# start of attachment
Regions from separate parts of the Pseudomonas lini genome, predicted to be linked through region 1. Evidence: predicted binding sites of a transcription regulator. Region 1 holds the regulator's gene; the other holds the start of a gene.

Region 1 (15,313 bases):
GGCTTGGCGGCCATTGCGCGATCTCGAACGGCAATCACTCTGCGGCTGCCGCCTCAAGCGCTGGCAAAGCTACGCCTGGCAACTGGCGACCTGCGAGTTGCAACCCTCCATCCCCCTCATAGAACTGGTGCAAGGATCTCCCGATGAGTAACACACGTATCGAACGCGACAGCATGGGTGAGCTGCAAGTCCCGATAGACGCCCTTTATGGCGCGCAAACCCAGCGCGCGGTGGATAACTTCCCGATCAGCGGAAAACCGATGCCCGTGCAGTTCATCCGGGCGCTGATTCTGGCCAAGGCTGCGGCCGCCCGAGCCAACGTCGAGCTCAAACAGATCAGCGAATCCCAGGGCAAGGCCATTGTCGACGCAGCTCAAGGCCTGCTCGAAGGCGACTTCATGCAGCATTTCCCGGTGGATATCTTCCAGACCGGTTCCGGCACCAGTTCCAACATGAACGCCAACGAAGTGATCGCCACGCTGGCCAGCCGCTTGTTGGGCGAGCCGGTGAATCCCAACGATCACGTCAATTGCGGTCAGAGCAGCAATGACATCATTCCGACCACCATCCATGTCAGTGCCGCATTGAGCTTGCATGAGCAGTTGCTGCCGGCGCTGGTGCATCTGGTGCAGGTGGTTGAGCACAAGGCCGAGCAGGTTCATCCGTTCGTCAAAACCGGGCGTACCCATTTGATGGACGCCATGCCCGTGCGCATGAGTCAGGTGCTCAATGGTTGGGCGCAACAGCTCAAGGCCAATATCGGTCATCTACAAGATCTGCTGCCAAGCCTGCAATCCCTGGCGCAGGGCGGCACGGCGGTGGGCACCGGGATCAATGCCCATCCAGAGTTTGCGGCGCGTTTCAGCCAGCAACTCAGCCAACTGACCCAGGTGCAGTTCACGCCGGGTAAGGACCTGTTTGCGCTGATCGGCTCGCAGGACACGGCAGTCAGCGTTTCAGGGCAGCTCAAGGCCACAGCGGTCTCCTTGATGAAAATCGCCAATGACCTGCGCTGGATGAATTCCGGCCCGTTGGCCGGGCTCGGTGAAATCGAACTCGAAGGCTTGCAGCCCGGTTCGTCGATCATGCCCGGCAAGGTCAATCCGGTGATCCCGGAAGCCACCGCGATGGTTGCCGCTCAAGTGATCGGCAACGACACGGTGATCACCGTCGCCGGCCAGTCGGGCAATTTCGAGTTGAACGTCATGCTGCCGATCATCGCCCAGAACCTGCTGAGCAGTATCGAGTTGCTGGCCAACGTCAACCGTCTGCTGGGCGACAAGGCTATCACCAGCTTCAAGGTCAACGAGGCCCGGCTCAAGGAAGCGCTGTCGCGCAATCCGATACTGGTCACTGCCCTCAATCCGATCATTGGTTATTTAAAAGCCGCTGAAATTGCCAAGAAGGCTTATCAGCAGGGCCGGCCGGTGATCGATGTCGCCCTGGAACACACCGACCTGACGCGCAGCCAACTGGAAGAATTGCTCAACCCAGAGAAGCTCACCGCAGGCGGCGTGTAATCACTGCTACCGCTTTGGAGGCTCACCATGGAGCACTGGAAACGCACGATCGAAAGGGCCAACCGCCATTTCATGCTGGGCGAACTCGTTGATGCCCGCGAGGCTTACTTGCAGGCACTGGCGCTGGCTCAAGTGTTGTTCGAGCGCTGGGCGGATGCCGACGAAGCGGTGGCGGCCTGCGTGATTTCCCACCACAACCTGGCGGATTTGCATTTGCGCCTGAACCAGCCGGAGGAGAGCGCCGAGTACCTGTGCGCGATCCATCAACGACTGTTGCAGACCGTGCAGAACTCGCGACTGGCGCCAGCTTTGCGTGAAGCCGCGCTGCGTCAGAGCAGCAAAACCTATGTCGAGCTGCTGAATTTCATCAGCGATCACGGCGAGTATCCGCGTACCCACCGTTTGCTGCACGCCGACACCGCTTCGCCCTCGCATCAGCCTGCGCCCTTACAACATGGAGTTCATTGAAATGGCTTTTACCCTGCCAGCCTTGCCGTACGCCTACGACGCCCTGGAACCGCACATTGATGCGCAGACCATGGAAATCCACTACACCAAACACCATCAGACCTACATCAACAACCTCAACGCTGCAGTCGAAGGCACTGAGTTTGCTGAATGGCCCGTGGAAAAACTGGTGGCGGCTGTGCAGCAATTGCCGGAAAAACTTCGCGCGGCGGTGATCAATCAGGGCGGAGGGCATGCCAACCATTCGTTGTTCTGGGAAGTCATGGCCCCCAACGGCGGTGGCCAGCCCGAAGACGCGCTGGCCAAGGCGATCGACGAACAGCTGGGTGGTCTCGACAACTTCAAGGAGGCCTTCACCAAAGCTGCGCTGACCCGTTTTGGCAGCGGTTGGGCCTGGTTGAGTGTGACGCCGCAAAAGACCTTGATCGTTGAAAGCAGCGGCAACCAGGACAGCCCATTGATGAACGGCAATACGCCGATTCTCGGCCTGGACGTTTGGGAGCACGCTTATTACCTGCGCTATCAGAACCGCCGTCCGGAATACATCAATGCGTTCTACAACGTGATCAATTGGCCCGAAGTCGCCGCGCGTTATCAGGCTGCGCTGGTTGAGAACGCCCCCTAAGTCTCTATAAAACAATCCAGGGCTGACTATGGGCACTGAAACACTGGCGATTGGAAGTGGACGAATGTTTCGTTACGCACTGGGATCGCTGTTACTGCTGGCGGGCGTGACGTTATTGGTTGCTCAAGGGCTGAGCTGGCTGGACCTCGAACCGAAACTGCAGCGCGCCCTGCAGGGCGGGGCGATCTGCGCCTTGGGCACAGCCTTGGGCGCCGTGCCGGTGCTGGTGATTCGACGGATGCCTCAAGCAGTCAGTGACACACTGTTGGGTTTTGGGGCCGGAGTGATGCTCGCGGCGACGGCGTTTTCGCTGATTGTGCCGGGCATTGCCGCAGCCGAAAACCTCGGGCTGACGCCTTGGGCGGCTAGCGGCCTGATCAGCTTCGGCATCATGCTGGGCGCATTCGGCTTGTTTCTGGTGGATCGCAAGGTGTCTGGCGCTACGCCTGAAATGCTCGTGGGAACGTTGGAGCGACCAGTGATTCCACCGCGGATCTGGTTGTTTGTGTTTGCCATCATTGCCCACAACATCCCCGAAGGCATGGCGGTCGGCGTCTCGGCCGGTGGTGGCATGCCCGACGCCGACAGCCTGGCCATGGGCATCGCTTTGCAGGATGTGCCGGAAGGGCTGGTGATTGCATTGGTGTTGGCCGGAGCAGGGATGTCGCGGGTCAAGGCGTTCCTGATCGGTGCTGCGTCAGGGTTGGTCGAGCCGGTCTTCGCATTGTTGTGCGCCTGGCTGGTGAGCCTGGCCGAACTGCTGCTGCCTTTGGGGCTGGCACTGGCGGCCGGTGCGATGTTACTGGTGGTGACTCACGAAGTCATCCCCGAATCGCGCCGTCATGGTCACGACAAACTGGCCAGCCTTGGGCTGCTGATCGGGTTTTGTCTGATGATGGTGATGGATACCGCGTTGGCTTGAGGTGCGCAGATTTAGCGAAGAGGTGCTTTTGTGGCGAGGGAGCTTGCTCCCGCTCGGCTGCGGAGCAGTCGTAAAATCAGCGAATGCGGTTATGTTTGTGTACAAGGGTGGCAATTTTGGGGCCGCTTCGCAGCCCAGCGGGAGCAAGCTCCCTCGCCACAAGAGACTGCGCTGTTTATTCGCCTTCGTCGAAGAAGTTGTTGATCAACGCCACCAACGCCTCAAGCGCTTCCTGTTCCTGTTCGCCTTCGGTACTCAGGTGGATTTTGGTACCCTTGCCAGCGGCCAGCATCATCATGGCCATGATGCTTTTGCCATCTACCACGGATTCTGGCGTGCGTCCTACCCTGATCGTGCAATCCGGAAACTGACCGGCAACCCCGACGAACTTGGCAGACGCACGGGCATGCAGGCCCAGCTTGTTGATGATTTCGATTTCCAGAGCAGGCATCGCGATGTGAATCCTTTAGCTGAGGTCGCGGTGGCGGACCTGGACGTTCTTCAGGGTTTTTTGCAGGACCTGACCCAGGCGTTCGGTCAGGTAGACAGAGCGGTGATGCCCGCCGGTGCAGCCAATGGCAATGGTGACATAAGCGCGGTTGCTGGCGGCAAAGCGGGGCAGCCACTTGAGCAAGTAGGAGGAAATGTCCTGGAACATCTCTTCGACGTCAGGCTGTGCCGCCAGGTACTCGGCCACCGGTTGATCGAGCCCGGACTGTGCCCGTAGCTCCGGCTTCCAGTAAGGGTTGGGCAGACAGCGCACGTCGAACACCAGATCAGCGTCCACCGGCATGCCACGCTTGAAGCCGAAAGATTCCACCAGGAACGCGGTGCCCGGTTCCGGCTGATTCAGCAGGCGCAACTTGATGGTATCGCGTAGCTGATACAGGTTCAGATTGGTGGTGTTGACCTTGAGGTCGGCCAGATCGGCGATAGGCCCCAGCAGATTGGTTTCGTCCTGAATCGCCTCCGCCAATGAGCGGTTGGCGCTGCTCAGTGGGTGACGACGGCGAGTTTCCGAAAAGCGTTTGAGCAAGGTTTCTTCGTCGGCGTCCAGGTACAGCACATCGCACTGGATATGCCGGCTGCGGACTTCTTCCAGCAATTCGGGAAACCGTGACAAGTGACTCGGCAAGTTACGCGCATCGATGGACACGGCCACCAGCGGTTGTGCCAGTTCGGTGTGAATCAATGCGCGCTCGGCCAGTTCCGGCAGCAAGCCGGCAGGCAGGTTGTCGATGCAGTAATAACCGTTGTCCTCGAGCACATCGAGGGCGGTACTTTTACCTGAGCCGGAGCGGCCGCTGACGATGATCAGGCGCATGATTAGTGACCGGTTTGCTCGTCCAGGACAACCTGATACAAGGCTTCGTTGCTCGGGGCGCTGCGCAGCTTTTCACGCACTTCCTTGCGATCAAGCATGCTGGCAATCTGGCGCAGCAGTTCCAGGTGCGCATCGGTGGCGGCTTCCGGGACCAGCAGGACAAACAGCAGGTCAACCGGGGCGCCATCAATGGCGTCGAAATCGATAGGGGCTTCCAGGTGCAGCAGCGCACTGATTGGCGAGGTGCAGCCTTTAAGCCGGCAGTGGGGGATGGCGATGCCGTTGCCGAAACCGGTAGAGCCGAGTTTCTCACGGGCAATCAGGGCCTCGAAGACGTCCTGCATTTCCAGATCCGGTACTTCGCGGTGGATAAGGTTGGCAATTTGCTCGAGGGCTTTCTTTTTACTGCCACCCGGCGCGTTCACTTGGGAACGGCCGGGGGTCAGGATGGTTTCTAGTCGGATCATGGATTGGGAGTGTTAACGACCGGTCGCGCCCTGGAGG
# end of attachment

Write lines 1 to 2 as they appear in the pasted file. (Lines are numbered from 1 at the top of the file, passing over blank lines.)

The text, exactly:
Regions from separate parts of the Pseudomonas lini genome, predicted to be linked through region 1. Evidence: predicted binding sites of a transcription regulator. Region 1 holds the regulator's gene; the other holds the start of a gene.

Region 1 (15,313 bases):